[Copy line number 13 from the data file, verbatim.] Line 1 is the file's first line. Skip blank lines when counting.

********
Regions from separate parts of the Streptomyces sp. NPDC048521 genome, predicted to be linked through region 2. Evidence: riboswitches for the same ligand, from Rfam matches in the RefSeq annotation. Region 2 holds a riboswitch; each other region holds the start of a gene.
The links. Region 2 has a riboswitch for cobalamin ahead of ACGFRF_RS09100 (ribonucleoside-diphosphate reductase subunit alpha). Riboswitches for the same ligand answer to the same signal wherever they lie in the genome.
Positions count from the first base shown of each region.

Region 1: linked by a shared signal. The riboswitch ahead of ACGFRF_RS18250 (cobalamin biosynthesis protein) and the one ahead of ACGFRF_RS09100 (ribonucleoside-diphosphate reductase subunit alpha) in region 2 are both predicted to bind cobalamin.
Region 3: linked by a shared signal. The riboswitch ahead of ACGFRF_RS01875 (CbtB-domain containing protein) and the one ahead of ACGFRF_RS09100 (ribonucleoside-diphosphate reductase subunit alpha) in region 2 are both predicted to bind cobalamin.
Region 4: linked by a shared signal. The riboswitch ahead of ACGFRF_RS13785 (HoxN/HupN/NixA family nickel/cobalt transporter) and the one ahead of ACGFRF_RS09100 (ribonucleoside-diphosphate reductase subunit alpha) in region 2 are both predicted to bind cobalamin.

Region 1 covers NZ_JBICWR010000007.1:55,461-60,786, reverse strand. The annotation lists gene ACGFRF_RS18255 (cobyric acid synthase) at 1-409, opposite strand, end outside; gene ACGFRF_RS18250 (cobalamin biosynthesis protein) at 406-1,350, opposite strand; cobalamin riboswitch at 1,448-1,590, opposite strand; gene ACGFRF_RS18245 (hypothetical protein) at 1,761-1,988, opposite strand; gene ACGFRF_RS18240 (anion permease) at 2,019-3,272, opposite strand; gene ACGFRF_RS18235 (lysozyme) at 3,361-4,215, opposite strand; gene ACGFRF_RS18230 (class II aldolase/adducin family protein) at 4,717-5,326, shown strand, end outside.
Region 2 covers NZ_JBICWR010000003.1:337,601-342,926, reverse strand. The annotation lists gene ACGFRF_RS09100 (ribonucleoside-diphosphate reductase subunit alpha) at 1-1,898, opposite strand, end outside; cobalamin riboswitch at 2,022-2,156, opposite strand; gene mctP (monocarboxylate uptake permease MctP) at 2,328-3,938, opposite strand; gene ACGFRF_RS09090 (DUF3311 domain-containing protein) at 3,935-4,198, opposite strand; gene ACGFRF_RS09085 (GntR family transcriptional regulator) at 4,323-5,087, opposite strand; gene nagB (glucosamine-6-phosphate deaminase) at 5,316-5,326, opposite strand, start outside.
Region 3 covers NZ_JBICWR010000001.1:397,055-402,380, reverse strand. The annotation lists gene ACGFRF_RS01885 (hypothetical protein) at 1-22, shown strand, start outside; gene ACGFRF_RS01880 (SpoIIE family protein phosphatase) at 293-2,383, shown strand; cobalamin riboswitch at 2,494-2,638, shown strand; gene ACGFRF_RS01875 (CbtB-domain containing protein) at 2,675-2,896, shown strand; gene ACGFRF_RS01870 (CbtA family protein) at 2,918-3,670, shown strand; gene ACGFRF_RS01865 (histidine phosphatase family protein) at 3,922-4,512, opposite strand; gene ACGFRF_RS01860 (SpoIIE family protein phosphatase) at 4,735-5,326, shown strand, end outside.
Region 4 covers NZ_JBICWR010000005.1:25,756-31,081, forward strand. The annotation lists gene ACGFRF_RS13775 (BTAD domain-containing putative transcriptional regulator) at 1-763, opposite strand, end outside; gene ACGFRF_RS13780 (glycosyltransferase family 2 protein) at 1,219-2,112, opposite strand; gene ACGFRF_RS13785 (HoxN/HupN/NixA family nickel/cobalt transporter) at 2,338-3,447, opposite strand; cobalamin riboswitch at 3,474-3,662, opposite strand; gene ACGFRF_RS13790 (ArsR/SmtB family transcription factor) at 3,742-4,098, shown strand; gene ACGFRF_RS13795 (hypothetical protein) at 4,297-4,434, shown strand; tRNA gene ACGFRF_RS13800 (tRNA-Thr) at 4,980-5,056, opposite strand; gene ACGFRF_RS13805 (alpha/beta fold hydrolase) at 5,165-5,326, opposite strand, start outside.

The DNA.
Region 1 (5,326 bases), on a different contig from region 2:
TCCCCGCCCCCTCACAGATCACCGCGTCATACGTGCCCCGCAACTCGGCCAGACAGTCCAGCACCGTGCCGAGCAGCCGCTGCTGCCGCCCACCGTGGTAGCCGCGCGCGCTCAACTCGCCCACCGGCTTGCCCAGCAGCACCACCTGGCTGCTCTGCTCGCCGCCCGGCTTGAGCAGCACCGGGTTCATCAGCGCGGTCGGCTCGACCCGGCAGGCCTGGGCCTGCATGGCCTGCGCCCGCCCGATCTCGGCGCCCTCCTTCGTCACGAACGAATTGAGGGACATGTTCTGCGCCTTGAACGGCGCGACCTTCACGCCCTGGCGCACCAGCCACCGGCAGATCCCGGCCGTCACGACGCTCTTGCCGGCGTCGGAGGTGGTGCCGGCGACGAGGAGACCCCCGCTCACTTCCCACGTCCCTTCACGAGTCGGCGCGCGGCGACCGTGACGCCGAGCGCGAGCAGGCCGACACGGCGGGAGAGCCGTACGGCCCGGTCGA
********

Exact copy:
TCCCCGCCCCCTCACAGATCACCGCGTCATACGTGCCCCGCAACTCGGCCAGACAGTCCAGCACCGTGCCGAGCAGCCGCTGCTGCCGCCCACCGTGGTAGCCGCGCGCGCTCAACTCGCCCACCGGCTTGCCCAGCAGCACCACCTGGCTGCTCTGCTCGCCGCCCGGCTTGAGCAGCACCGGGTTCATCAGCGCGGTCGGCTCGACCCGGCAGGCCTGGGCCTGCATGGCCTGCGCCCGCCCGATCTCGGCGCCCTCCTTCGTCACGAACGAATTGAGGGACATGTTCTGCGCCTTGAACGGCGCGACCTTCACGCCCTGGCGCACCAGCCACCGGCAGATCCCGGCCGTCACGACGCTCTTGCCGGCGTCGGAGGTGGTGCCGGCGACGAGGAGACCCCCGCTCACTTCCCACGTCCCTTCACGAGTCGGCGCGCGGCGACCGTGACGCCGAGCGCGAGCAGGCCGACACGGCGGGAGAGCCGTACGGCCCGGTCGA